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Books of Magick: Life During Wartime #1
writer: Si Spencer (co-plotted by Neil Gaiman)
artist: Dean Ormston

Poor Tim Hunter. For years, he has had to struggle, unfairly, in the shadow of his literary doppelganger Harry Potter. Fans of either fixated on their similarities, which admittedly were once startling, but failed to notice just how different the characters are - and how different their directions could be.

Leave it to Tim's creator, Neil Gaiman, to prod another writer, Si Spencer, into pushing the limits and changing the spelling of Tim's title, too. With its subtitle evocative of ordinary folk just trying to get by during a period of chaos, the story is anything but ordinary.

Opening on a battlefield, the caption boxes immediately tip us off that something is wrong. The soldiers are starving, eating their dead but also feeding off of centaur meat. Clearly, the siege on this otherworldly castle has gone too long. It should come as no surprise that the officer ordering soldiers killed for minor infractions (thus providing fresh meat for the others) turns out to be John Constantine.

And yet it's still a surprise, because this can't quite be the Constantine we know. For he is smack dab in the middle of faerie, with the slightest of nods toward Fables, and has been there for fifteen years. The war over magicks has gotten out of hand, and only one young man can save them all: the greatest wizard in all the lands.

Unfortunately, he has been hidden, and Constantine had something to do with it. Not just Constantine, actually, for Zatanna pops up here, too, and it's possible other somewhat familiar supernatural characters will weave in and out of the series. But how could this have been going on for fifteen years, and where is Tim anyway?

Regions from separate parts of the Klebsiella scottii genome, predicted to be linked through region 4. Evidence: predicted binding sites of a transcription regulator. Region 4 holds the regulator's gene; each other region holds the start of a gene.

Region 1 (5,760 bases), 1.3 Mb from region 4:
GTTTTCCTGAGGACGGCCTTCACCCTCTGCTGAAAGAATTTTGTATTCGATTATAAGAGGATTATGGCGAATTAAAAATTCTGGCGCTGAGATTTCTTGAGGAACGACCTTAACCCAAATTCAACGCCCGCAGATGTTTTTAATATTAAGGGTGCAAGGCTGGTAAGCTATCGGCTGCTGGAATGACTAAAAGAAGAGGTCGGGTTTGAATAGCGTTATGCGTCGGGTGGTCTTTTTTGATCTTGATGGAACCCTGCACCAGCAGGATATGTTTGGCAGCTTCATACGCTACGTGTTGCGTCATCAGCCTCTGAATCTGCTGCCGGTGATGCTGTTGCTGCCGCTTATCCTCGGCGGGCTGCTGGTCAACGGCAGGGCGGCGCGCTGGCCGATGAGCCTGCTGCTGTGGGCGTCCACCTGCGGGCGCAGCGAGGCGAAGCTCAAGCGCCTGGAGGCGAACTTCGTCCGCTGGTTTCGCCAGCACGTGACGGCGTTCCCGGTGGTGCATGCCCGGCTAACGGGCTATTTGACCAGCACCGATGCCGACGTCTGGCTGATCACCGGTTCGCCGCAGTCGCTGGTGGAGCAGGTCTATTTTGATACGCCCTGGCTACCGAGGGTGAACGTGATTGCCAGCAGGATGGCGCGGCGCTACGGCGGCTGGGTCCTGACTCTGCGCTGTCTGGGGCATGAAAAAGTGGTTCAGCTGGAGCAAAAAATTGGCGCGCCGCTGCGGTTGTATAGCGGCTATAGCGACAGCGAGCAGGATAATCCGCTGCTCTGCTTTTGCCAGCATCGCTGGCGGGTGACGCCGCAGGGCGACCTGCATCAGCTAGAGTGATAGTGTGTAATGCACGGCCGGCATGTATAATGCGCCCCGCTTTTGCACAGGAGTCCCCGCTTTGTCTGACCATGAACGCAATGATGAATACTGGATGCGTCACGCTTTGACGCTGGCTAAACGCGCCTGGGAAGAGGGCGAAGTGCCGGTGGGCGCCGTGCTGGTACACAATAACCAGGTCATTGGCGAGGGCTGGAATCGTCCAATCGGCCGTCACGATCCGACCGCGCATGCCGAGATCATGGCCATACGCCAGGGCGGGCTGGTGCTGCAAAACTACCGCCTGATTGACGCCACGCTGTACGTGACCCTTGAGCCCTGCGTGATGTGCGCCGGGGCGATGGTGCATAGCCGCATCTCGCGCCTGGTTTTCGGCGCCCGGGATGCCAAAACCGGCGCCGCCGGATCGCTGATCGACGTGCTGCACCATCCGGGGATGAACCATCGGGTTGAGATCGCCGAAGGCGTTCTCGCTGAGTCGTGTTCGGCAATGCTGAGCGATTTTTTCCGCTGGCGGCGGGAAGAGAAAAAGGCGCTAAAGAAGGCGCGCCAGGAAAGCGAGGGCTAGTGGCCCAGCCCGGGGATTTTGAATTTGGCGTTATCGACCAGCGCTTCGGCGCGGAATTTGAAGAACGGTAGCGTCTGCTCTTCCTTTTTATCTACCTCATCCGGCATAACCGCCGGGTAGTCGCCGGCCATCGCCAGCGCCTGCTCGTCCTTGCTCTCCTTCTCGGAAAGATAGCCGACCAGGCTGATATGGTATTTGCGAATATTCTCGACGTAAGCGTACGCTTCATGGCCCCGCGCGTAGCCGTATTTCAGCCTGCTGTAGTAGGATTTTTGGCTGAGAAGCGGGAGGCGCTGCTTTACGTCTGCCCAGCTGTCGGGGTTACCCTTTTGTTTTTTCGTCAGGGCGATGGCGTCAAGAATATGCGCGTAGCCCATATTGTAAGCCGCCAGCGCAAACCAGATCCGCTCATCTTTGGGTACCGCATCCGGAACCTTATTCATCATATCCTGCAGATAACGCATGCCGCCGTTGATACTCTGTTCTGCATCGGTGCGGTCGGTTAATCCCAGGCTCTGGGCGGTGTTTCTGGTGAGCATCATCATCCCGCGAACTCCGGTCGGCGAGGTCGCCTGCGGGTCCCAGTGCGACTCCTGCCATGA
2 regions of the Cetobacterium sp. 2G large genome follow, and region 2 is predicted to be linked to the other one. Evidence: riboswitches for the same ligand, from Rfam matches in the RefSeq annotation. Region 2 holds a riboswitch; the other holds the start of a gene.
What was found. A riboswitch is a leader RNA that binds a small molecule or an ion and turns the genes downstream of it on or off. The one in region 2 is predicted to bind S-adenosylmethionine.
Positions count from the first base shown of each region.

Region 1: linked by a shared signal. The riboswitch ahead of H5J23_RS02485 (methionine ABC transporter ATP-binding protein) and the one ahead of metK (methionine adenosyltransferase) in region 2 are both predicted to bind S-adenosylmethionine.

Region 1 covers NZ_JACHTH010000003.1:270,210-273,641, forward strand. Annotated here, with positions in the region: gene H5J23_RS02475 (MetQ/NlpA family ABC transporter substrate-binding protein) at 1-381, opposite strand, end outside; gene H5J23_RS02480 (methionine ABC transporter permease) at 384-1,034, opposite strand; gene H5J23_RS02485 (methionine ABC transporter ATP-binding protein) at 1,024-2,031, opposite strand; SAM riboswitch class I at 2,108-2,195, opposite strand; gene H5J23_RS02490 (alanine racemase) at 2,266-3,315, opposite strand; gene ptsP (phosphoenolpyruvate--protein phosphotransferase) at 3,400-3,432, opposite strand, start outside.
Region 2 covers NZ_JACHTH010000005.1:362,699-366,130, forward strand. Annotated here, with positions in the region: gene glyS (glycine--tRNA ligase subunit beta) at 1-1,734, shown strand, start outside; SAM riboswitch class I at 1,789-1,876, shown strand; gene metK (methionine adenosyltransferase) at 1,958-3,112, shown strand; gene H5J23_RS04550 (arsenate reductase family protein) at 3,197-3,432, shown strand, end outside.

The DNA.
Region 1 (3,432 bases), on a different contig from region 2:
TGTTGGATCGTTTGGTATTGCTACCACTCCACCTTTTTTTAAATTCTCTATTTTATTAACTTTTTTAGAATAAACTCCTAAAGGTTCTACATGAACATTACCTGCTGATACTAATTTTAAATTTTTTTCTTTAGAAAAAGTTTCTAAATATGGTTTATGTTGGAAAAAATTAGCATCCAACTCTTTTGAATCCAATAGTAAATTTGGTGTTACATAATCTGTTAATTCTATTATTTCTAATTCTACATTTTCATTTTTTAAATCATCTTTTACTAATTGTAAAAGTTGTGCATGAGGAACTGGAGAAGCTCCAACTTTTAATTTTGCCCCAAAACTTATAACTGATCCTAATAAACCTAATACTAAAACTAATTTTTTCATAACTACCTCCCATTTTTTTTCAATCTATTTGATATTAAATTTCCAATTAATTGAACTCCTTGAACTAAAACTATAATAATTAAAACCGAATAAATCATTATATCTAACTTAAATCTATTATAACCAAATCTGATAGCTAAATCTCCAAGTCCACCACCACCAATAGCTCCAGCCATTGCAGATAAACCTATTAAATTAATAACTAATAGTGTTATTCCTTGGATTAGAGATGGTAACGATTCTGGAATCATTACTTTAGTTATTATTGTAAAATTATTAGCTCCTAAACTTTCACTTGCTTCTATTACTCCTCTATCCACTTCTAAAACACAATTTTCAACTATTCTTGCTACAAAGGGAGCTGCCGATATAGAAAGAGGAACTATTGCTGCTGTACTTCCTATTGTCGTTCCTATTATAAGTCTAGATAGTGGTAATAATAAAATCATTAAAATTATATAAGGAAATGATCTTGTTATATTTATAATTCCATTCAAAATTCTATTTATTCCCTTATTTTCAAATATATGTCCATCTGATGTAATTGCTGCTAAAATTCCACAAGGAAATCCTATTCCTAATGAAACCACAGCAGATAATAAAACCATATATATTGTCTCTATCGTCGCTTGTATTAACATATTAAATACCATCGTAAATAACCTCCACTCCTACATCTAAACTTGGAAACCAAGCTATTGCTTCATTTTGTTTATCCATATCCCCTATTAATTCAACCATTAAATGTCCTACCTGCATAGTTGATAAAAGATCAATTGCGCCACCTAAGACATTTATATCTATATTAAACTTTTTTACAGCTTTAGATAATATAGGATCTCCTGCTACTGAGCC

The answer is brilliant and provocative, leaving no doubt as to why the supernatural world cannot find him. It also has the effect of a time anomaly in an episode of Star Trek; Spencer gives in to trying to explain something that dissipates the closer you look at it. Still, it's the last place even the reader would think of looking.

It's been a while since I read The Books of Magic, so I don't know if any of this fits in with how the previous series ended. Thankfully, it doesn't matter. Spencer has created a situation so immediate that you don't have time to ponder where it might fit in Vertigo continuity, if there even is such a thing. Even the presence of Constantine partially defies questioning; if there's crap going on in other planes of existence, chances are Constantine is involved. If you go back to the first Books of Magic mini-series, you'd note that Gaiman considers him an eternal trickster type.

But it's both a strength and a weakness, because Constantine here seems at odds with his surroundings. It's hard to make a case for how easily he has ascended to magical military power. Spencer could have just as easily created a new character, and we could have possibly bought it.

Artist Dean Ormston also seems a little out of place. His work has a rough and scratchy look, intentionally exposing the ugliness of faerie. But it also leaves little room for a sense of wonderment and maybe even awe; the deliberate primitivism is too distracting. In some places, the dark forces gathering seem no less malevolent than the human friends of Tim Hunter themselves.

Still, this first issue drops enough complex ideas to have me hooked. Once and for all, it should clearly prove that Tim Hunter and that other glasses-wearing boy wizard are separated by far more than an age difference. Tim can go anywhere, and Life During Wartime aims to take him to exactly that destination.


Derek McCaw

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